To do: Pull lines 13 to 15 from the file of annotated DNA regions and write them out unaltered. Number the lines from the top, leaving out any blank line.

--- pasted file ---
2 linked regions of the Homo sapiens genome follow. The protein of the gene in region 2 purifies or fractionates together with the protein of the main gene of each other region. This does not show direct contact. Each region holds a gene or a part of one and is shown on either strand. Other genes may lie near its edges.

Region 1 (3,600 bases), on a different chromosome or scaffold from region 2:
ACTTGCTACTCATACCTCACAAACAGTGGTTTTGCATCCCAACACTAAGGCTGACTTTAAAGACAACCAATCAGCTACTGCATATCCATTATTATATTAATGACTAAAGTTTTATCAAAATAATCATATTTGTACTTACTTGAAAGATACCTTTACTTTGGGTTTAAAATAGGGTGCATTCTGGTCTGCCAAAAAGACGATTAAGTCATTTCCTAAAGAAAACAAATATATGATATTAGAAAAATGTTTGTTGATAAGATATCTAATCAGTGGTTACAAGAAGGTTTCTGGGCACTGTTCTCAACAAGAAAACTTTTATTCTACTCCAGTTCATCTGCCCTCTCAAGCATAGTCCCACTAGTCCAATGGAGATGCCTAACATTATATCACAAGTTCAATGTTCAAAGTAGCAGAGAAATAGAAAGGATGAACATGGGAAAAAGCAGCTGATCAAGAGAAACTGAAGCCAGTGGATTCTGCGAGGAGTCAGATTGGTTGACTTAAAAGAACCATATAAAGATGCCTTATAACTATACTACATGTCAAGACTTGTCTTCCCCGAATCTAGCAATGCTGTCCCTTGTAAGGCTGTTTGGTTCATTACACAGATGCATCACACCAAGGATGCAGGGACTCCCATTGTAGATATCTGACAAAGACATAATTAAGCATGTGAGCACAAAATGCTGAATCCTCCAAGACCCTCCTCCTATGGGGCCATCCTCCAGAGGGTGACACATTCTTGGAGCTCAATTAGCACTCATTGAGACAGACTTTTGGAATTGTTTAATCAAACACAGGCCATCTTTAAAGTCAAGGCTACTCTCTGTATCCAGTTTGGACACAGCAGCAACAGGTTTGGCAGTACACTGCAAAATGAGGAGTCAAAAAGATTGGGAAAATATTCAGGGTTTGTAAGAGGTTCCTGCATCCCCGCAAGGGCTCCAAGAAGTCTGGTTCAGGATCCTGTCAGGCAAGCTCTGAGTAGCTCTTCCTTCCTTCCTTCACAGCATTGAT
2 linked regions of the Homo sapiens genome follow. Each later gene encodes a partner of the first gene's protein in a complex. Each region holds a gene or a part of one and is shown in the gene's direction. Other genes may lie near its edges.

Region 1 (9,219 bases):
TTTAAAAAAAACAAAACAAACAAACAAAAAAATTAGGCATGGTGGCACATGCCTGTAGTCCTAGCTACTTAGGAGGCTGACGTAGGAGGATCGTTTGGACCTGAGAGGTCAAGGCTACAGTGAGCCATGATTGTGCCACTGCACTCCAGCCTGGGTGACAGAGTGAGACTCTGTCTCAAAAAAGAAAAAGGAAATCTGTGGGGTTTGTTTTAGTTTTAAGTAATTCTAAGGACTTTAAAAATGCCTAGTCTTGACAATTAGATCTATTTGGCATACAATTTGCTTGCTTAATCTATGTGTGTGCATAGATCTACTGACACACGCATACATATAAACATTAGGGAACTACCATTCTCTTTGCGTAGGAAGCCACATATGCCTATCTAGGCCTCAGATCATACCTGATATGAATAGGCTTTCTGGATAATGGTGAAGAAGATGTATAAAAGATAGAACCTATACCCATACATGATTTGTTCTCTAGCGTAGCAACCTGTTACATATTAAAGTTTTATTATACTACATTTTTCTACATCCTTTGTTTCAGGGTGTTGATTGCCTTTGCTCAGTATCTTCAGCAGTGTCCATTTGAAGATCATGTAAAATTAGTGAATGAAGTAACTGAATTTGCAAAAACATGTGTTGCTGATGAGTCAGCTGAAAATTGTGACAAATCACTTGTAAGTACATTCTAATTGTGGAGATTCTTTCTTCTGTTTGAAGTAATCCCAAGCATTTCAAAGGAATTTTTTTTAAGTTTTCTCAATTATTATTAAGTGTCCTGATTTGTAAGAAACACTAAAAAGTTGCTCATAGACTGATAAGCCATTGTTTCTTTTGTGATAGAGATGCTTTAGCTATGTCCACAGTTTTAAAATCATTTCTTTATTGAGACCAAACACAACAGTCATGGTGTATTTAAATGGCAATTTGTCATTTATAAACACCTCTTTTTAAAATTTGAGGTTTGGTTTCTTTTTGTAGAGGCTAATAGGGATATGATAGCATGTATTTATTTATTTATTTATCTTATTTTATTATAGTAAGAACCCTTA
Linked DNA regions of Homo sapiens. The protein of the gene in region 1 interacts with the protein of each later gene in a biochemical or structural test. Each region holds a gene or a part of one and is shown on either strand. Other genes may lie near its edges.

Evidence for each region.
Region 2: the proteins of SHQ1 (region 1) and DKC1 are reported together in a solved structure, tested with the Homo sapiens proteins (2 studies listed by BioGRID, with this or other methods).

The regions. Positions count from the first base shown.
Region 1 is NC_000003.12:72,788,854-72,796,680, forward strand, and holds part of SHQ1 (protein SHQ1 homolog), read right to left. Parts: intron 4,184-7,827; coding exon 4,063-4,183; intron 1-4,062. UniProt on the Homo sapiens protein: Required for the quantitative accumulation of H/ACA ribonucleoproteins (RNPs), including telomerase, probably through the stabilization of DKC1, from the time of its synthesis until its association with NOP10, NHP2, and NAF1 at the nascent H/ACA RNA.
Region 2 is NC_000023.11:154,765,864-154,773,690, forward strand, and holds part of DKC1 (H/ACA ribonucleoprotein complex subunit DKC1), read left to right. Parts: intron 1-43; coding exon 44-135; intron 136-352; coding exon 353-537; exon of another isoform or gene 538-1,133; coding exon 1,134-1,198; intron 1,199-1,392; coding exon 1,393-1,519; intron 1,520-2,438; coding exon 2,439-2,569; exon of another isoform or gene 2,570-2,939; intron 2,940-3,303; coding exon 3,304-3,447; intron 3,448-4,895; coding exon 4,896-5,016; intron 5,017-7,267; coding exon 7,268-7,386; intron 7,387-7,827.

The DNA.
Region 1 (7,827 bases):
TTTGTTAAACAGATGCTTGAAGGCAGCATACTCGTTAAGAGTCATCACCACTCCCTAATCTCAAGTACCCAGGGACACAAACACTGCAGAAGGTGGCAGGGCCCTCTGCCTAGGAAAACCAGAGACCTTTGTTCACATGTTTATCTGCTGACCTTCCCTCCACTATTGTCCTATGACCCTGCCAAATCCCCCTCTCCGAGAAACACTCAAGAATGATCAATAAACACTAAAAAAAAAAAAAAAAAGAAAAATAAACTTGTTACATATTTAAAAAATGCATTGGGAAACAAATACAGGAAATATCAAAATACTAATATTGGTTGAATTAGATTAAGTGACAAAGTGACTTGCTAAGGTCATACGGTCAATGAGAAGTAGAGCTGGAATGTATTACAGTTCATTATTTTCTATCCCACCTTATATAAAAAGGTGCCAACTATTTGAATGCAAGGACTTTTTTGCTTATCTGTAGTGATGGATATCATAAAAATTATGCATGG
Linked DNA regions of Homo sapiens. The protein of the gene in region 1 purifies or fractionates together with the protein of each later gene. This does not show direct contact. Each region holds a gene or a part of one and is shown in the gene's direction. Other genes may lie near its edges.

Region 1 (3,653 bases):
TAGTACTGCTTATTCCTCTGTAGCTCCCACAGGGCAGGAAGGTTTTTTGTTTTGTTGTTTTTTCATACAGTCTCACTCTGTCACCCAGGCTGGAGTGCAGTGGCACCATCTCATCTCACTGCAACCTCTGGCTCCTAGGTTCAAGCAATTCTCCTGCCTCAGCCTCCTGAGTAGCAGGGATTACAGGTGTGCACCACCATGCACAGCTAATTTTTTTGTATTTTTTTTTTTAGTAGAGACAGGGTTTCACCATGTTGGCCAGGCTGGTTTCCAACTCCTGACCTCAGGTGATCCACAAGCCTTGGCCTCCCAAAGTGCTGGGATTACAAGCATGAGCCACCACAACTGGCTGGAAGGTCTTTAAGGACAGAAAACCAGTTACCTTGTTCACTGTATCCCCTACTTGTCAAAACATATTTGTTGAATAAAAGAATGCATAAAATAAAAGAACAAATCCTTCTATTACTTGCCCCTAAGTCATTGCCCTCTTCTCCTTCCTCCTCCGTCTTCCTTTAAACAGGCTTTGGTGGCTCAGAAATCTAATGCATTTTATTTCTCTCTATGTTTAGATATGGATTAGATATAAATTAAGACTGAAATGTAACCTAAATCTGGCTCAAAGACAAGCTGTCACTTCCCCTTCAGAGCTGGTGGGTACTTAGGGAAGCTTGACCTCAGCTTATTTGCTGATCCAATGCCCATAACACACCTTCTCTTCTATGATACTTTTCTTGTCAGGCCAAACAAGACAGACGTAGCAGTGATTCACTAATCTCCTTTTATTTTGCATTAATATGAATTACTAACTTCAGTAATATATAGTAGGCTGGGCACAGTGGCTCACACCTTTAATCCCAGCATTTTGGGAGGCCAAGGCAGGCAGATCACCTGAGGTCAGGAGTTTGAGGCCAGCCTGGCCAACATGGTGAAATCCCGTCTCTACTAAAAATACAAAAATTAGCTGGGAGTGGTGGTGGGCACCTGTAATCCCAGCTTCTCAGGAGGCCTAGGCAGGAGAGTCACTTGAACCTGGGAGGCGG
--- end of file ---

The DNA.
Region 1 (7,827 bases):
TTTGTTAAACAGATGCTTGAAGGCAGCATACTCGTTAAGAGTCATCACCACTCCCTAATCTCAAGTACCCAGGGACACAAACACTGCAGAAGGTGGCAGGGCCCTCTGCCTAGGAAAACCAGAGACCTTTGTTCACATGTTTATCTGCTGACCTTCCCTCCACTATTGTCCTATGACCCTGCCAAATCCCCCTCTCCGAGAAACACTCAAGAATGATCAATAAACACTAAAAAAAAAAAAAAAAAGAAAAATAAACTTGTTACATATTTAAAAAATGCATTGGGAAACAAATACAGGAAATATCAAAATACTAATATTGGTTGAATTAGATTAAGTGACAAAGTGACTTGCTAAGGTCATACGGTCAATGAGAAGTAGAGCTGGAATGTATTACAGTTCATTATTTTCTATCCCACCTTATATAAAAAGGTGCCAACTATTTGAATGCAAGGACTTTTTTGCTTATCTGTAGTGATGGATATCATAAAAATTATGCATGG